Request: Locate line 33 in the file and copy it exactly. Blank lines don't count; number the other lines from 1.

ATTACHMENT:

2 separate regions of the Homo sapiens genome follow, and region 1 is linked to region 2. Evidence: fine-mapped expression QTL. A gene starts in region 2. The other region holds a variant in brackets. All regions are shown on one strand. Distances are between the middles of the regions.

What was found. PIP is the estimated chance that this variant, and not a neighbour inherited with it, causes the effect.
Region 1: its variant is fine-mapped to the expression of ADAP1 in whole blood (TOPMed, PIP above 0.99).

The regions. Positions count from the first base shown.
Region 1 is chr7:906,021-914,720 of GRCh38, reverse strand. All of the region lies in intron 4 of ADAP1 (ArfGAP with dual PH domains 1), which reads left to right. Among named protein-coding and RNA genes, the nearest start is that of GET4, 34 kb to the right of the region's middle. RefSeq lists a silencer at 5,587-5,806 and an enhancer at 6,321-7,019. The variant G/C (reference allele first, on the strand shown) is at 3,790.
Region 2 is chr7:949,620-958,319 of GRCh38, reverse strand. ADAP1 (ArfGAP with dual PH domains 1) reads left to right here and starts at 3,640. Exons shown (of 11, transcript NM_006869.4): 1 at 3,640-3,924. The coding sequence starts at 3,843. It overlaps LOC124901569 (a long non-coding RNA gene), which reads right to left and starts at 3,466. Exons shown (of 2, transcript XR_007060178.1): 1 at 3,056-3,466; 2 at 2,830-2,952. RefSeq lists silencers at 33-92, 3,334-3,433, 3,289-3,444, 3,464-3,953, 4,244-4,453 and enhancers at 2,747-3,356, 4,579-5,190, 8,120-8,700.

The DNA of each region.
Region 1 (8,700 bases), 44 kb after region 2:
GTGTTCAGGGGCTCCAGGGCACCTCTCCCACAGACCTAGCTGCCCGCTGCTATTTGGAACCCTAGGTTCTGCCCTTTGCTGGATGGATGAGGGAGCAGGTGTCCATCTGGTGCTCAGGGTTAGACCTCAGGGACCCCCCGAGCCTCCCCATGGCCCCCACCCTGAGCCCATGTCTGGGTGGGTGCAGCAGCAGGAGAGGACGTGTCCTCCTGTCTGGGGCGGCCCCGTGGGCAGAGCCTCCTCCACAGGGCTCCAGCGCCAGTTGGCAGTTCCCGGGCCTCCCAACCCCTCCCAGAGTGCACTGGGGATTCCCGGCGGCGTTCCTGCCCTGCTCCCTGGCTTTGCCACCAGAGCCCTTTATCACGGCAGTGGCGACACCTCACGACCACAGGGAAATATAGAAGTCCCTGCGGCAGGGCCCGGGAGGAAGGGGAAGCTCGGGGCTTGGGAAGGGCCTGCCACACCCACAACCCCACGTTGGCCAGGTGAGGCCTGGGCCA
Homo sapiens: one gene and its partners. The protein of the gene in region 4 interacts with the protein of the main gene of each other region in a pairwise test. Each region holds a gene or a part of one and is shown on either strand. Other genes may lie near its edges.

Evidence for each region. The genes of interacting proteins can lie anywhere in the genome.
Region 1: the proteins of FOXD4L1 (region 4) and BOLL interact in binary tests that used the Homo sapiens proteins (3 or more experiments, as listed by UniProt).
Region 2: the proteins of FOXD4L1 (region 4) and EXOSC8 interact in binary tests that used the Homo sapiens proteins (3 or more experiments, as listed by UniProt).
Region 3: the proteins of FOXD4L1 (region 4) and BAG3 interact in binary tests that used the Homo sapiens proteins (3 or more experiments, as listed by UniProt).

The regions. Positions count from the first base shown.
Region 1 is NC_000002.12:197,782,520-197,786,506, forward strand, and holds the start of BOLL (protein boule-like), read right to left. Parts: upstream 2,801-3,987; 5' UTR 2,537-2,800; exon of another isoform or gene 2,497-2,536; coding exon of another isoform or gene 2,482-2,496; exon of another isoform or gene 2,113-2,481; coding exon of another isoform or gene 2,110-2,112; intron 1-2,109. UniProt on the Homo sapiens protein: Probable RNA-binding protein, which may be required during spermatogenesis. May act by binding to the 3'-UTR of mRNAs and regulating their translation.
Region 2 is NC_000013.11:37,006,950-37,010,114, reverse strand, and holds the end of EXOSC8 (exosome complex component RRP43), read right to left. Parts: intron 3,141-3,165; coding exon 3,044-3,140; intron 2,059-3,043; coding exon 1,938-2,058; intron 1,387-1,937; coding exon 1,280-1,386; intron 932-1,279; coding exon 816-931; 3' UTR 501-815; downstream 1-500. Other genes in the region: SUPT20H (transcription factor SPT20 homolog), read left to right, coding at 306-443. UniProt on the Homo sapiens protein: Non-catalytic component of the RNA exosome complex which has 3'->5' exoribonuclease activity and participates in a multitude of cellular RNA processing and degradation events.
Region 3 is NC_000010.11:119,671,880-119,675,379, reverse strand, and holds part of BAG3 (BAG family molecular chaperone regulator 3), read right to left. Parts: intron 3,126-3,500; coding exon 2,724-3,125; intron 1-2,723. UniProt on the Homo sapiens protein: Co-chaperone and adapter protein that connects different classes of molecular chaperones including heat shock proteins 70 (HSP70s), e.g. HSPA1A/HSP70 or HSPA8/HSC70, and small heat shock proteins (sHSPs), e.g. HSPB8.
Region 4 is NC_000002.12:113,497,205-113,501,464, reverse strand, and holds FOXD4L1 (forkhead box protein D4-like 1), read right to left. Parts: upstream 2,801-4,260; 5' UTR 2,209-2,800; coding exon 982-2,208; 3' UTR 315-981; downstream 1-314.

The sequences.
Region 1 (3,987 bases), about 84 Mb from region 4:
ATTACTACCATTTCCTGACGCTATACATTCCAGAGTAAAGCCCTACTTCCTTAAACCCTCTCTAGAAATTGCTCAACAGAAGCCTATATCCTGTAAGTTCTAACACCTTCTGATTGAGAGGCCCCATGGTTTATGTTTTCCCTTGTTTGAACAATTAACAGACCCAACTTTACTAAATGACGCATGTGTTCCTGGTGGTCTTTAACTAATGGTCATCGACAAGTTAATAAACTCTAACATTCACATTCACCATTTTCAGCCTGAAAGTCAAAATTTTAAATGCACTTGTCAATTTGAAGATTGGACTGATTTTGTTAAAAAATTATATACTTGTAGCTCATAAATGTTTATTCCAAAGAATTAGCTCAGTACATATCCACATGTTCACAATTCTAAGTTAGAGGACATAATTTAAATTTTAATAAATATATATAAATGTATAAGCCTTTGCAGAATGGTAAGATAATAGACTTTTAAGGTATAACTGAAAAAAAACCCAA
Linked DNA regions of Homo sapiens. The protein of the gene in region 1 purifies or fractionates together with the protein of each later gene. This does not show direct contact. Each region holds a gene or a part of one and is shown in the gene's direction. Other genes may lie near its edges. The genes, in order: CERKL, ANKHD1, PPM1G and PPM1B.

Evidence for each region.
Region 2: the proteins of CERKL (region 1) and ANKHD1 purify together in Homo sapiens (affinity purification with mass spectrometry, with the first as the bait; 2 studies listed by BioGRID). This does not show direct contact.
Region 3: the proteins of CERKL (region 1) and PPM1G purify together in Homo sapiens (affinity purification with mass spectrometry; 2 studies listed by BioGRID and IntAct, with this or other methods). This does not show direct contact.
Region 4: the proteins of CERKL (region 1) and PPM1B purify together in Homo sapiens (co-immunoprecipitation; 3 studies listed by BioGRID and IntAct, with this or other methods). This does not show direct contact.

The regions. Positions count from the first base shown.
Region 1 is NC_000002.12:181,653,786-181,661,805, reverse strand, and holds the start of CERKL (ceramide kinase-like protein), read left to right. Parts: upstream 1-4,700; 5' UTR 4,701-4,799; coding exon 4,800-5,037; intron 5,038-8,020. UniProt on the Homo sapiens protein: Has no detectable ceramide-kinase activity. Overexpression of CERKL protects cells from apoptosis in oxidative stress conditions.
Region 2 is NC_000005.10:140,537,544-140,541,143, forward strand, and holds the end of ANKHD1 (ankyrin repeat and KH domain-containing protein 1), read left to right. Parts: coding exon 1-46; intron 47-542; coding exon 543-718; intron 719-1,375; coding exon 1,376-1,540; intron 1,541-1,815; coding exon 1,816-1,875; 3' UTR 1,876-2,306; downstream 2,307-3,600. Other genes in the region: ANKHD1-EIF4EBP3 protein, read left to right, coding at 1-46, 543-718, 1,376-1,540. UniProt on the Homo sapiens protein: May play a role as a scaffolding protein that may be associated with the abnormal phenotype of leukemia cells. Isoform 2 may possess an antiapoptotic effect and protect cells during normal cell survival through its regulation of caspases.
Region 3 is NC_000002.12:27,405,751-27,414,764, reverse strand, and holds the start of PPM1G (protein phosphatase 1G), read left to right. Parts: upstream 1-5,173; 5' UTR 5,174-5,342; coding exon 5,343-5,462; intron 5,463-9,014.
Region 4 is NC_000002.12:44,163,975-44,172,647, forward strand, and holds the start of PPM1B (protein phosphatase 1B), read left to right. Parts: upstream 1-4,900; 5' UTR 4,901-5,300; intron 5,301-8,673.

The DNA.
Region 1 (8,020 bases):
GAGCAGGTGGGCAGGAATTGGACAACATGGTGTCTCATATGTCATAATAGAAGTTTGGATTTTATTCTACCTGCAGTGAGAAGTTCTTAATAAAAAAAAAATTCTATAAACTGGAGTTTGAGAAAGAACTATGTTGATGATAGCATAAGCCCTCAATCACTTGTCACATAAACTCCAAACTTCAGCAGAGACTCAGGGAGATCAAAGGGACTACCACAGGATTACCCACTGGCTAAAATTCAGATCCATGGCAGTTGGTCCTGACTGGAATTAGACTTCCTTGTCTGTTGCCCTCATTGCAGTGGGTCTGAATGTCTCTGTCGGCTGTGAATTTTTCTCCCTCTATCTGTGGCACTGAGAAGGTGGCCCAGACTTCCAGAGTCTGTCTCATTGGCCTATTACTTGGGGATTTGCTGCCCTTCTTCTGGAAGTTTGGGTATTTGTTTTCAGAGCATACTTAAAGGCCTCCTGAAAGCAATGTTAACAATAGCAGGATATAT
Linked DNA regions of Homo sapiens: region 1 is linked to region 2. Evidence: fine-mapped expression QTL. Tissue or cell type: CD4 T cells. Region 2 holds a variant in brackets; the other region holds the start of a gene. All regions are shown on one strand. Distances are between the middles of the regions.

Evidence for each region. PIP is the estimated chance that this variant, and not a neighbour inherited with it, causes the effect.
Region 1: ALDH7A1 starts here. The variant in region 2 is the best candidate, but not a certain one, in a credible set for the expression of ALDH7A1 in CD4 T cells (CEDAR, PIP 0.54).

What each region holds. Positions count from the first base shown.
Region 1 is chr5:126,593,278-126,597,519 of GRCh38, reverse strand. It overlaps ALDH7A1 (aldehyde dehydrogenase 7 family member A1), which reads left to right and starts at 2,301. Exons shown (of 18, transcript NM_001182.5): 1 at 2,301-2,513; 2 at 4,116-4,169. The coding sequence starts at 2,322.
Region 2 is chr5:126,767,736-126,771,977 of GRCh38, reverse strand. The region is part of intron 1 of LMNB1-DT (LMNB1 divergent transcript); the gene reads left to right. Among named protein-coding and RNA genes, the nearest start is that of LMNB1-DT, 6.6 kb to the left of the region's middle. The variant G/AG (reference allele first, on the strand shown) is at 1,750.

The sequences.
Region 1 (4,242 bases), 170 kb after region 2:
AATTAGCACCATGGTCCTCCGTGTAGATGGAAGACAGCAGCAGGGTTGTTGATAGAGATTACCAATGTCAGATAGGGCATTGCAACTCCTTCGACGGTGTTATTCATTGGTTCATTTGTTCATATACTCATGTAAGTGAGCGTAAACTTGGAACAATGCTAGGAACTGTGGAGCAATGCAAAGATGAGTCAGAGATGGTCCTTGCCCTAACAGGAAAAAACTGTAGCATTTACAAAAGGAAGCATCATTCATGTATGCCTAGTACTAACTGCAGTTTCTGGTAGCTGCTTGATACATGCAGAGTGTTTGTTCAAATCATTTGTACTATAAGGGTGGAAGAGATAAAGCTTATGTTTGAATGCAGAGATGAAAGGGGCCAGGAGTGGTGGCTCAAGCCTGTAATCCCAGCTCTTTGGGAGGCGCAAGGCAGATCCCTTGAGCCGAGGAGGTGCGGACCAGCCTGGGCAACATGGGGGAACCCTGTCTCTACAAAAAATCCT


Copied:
The DNA.